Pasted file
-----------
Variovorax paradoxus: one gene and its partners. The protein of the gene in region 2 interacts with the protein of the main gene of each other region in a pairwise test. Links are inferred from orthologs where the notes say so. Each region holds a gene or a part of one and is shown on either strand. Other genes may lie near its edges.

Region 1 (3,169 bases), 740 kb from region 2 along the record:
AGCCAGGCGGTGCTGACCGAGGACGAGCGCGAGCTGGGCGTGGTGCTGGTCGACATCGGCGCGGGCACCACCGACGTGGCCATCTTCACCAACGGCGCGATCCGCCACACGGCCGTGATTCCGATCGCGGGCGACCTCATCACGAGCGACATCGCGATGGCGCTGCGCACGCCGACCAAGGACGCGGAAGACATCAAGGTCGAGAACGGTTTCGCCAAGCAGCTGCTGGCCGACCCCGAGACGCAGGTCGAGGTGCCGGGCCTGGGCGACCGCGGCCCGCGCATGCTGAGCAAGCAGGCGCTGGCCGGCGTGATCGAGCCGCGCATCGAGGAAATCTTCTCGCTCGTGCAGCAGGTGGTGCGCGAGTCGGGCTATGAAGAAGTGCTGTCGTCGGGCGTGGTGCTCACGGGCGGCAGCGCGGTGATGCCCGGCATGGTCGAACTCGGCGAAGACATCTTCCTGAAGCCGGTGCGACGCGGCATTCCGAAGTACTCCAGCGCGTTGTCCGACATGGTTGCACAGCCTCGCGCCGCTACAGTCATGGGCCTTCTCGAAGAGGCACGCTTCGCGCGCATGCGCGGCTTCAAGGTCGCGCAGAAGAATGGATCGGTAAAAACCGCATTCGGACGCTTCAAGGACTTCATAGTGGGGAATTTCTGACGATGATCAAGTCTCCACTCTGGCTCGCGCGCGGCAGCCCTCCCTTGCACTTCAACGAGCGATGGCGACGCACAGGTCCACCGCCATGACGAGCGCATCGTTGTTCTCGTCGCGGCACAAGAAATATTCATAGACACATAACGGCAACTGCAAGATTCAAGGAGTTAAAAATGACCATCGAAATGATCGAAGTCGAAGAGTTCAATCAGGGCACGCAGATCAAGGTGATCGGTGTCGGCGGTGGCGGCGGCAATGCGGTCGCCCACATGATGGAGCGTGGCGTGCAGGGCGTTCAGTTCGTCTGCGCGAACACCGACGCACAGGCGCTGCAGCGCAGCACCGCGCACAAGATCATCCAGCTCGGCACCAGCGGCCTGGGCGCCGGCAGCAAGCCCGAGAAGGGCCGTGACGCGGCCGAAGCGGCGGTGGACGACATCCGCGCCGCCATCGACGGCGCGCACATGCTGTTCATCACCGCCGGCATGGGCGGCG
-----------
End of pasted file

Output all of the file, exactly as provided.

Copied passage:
Variovorax paradoxus: one gene and its partners. The protein of the gene in region 2 interacts with the protein of the main gene of each other region in a pairwise test. Links are inferred from orthologs where the notes say so. Each region holds a gene or a part of one and is shown on either strand. Other genes may lie near its edges.

Region 1 (3,169 bases), 740 kb from region 2 along the record:
AGCCAGGCGGTGCTGACCGAGGACGAGCGCGAGCTGGGCGTGGTGCTGGTCGACATCGGCGCGGGCACCACCGACGTGGCCATCTTCACCAACGGCGCGATCCGCCACACGGCCGTGATTCCGATCGCGGGCGACCTCATCACGAGCGACATCGCGATGGCGCTGCGCACGCCGACCAAGGACGCGGAAGACATCAAGGTCGAGAACGGTTTCGCCAAGCAGCTGCTGGCCGACCCCGAGACGCAGGTCGAGGTGCCGGGCCTGGGCGACCGCGGCCCGCGCATGCTGAGCAAGCAGGCGCTGGCCGGCGTGATCGAGCCGCGCATCGAGGAAATCTTCTCGCTCGTGCAGCAGGTGGTGCGCGAGTCGGGCTATGAAGAAGTGCTGTCGTCGGGCGTGGTGCTCACGGGCGGCAGCGCGGTGATGCCCGGCATGGTCGAACTCGGCGAAGACATCTTCCTGAAGCCGGTGCGACGCGGCATTCCGAAGTACTCCAGCGCGTTGTCCGACATGGTTGCACAGCCTCGCGCCGCTACAGTCATGGGCCTTCTCGAAGAGGCACGCTTCGCGCGCATGCGCGGCTTCAAGGTCGCGCAGAAGAATGGATCGGTAAAAACCGCATTCGGACGCTTCAAGGACTTCATAGTGGGGAATTTCTGACGATGATCAAGTCTCCACTCTGGCTCGCGCGCGGCAGCCCTCCCTTGCACTTCAACGAGCGATGGCGACGCACAGGTCCACCGCCATGACGAGCGCATCGTTGTTCTCGTCGCGGCACAAGAAATATTCATAGACACATAACGGCAACTGCAAGATTCAAGGAGTTAAAAATGACCATCGAAATGATCGAAGTCGAAGAGTTCAATCAGGGCACGCAGATCAAGGTGATCGGTGTCGGCGGTGGCGGCGGCAATGCGGTCGCCCACATGATGGAGCGTGGCGTGCAGGGCGTTCAGTTCGTCTGCGCGAACACCGACGCACAGGCGCTGCAGCGCAGCACCGCGCACAAGATCATCCAGCTCGGCACCAGCGGCCTGGGCGCCGGCAGCAAGCCCGAGAAGGGCCGTGACGCGGCCGAAGCGGCGGTGGACGACATCCGCGCCGCCATCGACGGCGCGCACATGCTGTTCATCACCGCCGGCATGGGCGGCG